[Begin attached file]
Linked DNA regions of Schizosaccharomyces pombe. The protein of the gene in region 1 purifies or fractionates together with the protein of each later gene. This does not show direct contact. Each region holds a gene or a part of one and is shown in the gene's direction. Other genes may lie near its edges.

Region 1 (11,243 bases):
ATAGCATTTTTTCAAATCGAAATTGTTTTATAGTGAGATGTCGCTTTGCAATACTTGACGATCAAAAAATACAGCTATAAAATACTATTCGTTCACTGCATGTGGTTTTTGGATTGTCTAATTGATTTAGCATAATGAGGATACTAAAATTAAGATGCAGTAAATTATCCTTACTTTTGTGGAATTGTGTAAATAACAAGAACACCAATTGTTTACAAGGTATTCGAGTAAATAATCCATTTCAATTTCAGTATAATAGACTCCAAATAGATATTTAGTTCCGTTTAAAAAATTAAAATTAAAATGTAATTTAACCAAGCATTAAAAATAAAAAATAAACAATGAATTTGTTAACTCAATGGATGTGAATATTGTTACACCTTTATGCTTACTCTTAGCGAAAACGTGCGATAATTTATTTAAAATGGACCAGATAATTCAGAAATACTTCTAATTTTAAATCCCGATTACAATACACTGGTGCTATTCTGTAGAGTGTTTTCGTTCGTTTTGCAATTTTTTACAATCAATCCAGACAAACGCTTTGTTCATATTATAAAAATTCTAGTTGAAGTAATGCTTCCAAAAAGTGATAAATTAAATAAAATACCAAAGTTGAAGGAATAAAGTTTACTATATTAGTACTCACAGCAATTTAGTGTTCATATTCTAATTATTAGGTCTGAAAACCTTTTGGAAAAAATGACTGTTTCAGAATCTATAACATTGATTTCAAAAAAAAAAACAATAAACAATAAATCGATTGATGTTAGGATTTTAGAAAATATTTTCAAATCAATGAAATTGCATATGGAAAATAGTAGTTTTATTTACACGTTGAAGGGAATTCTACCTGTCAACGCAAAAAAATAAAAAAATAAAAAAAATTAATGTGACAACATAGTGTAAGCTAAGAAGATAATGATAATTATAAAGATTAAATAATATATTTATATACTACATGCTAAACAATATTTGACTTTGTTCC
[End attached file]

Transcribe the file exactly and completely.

Linked DNA regions of Schizosaccharomyces pombe. The protein of the gene in region 1 purifies or fractionates together with the protein of each later gene. This does not show direct contact. Each region holds a gene or a part of one and is shown in the gene's direction. Other genes may lie near its edges.

Region 1 (11,243 bases):
ATAGCATTTTTTCAAATCGAAATTGTTTTATAGTGAGATGTCGCTTTGCAATACTTGACGATCAAAAAATACAGCTATAAAATACTATTCGTTCACTGCATGTGGTTTTTGGATTGTCTAATTGATTTAGCATAATGAGGATACTAAAATTAAGATGCAGTAAATTATCCTTACTTTTGTGGAATTGTGTAAATAACAAGAACACCAATTGTTTACAAGGTATTCGAGTAAATAATCCATTTCAATTTCAGTATAATAGACTCCAAATAGATATTTAGTTCCGTTTAAAAAATTAAAATTAAAATGTAATTTAACCAAGCATTAAAAATAAAAAATAAACAATGAATTTGTTAACTCAATGGATGTGAATATTGTTACACCTTTATGCTTACTCTTAGCGAAAACGTGCGATAATTTATTTAAAATGGACCAGATAATTCAGAAATACTTCTAATTTTAAATCCCGATTACAATACACTGGTGCTATTCTGTAGAGTGTTTTCGTTCGTTTTGCAATTTTTTACAATCAATCCAGACAAACGCTTTGTTCATATTATAAAAATTCTAGTTGAAGTAATGCTTCCAAAAAGTGATAAATTAAATAAAATACCAAAGTTGAAGGAATAAAGTTTACTATATTAGTACTCACAGCAATTTAGTGTTCATATTCTAATTATTAGGTCTGAAAACCTTTTGGAAAAAATGACTGTTTCAGAATCTATAACATTGATTTCAAAAAAAAAAACAATAAACAATAAATCGATTGATGTTAGGATTTTAGAAAATATTTTCAAATCAATGAAATTGCATATGGAAAATAGTAGTTTTATTTACACGTTGAAGGGAATTCTACCTGTCAACGCAAAAAAATAAAAAAATAAAAAAAATTAATGTGACAACATAGTGTAAGCTAAGAAGATAATGATAATTATAAAGATTAAATAATATATTTATATACTACATGCTAAACAATATTTGACTTTGTTCC